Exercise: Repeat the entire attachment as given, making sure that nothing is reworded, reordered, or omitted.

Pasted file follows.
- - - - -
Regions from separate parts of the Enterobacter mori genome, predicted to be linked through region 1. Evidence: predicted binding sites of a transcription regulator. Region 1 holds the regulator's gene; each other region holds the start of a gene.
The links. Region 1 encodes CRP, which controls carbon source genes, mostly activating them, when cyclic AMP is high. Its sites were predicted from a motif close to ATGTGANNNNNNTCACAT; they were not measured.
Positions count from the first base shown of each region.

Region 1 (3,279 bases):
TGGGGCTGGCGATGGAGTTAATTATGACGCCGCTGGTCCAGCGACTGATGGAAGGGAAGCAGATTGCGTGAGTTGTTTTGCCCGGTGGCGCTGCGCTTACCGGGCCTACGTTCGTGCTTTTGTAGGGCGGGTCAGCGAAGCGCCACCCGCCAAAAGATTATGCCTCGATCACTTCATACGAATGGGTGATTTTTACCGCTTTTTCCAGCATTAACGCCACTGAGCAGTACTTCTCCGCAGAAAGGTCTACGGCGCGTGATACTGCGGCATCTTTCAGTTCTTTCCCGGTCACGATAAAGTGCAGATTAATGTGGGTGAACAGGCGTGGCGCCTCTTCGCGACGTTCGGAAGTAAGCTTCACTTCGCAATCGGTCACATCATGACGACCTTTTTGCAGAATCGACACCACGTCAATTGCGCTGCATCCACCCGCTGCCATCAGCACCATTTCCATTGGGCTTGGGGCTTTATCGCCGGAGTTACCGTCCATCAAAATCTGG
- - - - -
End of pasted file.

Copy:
Regions from separate parts of the Enterobacter mori genome, predicted to be linked through region 1. Evidence: predicted binding sites of a transcription regulator. Region 1 holds the regulator's gene; each other region holds the start of a gene.
The links. Region 1 encodes CRP, which controls carbon source genes, mostly activating them, when cyclic AMP is high. Its sites were predicted from a motif close to ATGTGANNNNNNTCACAT; they were not measured.
Positions count from the first base shown of each region.

Region 1 (3,279 bases):
TGGGGCTGGCGATGGAGTTAATTATGACGCCGCTGGTCCAGCGACTGATGGAAGGGAAGCAGATTGCGTGAGTTGTTTTGCCCGGTGGCGCTGCGCTTACCGGGCCTACGTTCGTGCTTTTGTAGGGCGGGTCAGCGAAGCGCCACCCGCCAAAAGATTATGCCTCGATCACTTCATACGAATGGGTGATTTTTACCGCTTTTTCCAGCATTAACGCCACTGAGCAGTACTTCTCCGCAGAAAGGTCTACGGCGCGTGATACTGCGGCATCTTTCAGTTCTTTCCCGGTCACGATAAAGTGCAGATTAATGTGGGTGAACAGGCGTGGCGCCTCTTCGCGACGTTCGGAAGTAAGCTTCACTTCGCAATCGGTCACATCATGACGACCTTTTTGCAGAATCGACACCACGTCAATTGCGCTGCATCCACCCGCTGCCATCAGCACCATTTCCATTGGGCTTGGGGCTTTATCGCCGGAGTTACCGTCCATCAAAATCTGG